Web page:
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By Chris Marchand
Open Roads Grade 7 Explore Program students recently took a step out of their digitally-soaked modern realities into a place foreign and hardly recognizable — their own backyard.
Their backyard just so happens to be a sprawling expanse of icy wilderness where only the bold and resourceful survive, where ancient knowledge is passed from generation to generation.
Two classes of 12 kids each in teacher Deidre McQuade’s Explore Program experienced overnight winter camping adventures with Borealis Dog Sled Adventures’ Burton Penner, Feb. 4-5 and Feb. 11-12 respectively.
Andy Kennedy accompanied the group and says that having a local asset like Burton Penner, a skilled trapper and dog sledder is key is exposing kids to outdoor pursuits while adding a heritage component.
“He makes it all happen,” said Kennedy. “It’s his passion and he’s a wealth of knowledge when it comes to anything to do with living outdoors – from making fires, to trapping animals and the parts of the beaver that are good for the dogs to eat.”
Travelling to Penner’s remote cabin by dog sled, the students braved the elements overnight, sleeping in quinzees (dug out snow piles) or in arctic tents.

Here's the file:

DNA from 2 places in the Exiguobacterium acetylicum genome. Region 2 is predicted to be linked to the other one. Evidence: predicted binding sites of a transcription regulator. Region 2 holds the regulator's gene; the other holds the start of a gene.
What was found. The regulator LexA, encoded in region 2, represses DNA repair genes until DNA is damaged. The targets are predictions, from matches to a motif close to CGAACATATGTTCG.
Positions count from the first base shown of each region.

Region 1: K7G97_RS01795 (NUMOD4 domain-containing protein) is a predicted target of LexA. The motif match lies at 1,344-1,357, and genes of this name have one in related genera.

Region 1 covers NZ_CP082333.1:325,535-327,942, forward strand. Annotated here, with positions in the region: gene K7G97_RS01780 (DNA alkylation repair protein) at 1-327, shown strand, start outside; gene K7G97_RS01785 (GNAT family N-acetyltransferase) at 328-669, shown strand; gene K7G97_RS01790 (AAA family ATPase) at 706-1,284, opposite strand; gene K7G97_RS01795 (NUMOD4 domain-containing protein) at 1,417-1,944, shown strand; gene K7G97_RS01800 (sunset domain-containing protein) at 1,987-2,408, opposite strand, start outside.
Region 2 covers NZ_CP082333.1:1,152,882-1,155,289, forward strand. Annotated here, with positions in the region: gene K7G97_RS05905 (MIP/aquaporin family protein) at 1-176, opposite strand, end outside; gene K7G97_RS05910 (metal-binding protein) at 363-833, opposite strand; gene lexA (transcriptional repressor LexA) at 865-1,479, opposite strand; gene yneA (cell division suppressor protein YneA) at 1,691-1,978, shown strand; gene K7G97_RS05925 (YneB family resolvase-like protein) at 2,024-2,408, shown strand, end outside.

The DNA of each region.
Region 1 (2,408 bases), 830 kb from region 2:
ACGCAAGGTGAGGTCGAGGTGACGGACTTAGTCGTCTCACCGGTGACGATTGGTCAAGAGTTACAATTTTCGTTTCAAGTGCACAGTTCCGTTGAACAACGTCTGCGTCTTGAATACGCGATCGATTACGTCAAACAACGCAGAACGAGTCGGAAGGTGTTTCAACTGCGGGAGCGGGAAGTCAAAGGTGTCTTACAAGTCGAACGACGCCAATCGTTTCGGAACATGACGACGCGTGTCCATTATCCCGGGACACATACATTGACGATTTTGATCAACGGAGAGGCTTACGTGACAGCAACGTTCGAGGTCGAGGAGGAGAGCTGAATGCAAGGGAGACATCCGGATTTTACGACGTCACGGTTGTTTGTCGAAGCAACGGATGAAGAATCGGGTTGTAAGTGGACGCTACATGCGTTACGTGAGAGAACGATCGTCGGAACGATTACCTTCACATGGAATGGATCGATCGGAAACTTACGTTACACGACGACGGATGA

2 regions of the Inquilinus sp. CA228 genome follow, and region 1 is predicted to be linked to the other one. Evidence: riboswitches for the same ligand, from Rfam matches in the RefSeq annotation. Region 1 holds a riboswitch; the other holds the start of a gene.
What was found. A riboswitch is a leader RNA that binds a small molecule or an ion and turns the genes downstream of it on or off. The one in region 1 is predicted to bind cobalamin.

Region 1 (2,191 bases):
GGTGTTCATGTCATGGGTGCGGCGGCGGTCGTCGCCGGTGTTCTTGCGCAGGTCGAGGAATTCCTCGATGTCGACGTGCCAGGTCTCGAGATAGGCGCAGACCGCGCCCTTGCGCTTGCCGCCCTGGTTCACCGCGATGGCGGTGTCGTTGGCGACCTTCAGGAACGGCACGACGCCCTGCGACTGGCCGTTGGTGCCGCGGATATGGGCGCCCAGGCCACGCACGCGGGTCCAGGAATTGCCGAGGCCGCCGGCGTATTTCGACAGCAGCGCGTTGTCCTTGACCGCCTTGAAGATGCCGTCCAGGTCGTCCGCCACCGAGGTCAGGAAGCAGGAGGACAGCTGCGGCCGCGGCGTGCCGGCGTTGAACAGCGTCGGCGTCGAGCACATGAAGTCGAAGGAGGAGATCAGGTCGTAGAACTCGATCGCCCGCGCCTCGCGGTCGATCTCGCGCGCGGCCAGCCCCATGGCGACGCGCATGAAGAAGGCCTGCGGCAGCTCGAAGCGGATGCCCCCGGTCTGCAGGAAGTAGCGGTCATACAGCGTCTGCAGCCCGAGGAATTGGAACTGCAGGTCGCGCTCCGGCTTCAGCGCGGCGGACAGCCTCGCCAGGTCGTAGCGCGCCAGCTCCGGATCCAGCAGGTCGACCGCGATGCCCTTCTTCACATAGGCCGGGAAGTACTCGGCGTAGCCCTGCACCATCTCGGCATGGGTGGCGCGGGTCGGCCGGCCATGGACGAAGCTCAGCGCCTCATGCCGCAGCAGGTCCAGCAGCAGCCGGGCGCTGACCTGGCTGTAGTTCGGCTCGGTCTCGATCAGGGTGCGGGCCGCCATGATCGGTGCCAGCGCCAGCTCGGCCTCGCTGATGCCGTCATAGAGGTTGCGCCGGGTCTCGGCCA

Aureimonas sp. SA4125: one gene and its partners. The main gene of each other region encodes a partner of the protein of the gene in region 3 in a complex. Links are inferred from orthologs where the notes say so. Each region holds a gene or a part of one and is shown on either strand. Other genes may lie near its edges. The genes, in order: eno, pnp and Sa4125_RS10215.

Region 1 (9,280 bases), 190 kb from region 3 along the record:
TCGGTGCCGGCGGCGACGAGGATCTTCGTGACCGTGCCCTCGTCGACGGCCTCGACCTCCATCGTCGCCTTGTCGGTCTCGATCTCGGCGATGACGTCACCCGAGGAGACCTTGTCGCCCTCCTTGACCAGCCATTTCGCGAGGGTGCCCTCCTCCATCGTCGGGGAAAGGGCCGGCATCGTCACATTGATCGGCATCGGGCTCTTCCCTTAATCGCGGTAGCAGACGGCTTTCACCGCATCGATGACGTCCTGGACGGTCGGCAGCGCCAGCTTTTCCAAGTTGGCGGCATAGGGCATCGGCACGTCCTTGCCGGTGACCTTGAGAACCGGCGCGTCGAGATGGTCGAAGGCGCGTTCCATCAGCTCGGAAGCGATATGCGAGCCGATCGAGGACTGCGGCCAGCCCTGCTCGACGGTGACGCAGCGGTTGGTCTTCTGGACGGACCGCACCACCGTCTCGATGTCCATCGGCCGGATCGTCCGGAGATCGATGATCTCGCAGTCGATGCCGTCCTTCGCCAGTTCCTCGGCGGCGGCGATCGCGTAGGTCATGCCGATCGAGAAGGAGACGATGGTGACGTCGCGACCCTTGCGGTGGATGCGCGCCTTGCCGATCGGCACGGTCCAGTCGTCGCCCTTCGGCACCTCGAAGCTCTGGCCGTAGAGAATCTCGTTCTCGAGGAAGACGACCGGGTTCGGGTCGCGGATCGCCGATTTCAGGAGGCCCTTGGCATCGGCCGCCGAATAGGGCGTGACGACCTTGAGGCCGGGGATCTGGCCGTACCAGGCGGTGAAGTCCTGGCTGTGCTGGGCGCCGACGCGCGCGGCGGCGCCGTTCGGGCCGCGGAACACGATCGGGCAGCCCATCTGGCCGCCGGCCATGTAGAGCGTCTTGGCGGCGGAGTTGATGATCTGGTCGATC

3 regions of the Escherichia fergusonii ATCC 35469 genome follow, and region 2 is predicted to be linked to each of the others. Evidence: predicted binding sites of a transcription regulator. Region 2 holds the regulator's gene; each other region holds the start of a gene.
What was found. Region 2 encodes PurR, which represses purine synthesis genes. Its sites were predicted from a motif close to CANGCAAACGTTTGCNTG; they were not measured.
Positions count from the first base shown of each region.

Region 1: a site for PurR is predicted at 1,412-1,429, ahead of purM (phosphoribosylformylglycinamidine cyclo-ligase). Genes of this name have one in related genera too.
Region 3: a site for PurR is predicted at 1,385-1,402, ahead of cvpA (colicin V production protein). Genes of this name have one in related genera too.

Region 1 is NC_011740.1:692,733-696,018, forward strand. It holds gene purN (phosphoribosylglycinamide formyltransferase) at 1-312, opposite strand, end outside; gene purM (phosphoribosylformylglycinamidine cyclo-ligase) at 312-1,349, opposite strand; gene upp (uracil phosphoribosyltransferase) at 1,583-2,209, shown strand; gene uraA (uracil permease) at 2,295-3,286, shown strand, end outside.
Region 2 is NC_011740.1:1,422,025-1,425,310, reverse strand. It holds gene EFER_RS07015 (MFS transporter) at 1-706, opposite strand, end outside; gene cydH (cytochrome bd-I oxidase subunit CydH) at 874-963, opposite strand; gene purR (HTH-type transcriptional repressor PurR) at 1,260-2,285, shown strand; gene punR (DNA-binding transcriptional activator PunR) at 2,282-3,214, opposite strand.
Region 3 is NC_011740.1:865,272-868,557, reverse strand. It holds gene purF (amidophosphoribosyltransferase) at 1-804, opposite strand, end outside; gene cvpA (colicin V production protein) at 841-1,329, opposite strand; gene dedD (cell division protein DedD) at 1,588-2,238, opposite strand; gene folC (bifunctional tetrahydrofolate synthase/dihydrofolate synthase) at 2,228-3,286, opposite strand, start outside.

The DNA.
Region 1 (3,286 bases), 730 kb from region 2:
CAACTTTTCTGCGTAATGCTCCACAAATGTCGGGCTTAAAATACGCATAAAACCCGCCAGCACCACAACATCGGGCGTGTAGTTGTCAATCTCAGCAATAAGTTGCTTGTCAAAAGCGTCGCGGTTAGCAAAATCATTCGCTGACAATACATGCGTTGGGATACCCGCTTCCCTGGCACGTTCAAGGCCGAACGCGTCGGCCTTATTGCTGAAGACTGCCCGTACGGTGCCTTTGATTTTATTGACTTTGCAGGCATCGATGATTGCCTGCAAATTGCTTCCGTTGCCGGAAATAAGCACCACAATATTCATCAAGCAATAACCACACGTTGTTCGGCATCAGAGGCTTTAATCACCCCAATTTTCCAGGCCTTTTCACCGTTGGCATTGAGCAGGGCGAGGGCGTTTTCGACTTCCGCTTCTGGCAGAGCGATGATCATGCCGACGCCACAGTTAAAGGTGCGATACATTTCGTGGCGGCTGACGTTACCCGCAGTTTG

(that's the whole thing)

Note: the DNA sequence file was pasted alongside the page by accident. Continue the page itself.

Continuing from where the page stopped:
Kennedy says teachers ensured that sleeping arrangements were adequate for each student.
One does not simply drag two dozen youth into the frozen backwoods on a whim, however. The dog sled trip is the culmination of process of increasingly demanding quests embarked upon by each class throughout the school year which help students gain a tolerance for adversity and more knowledge of what they’re capable of.
“Mrs. McQuade has prerequisites, like fall camping — last year we slept in tents in the snow, by chance,” said Kennedy. They get a feeling for the kind of things they need to prepare themselves for.”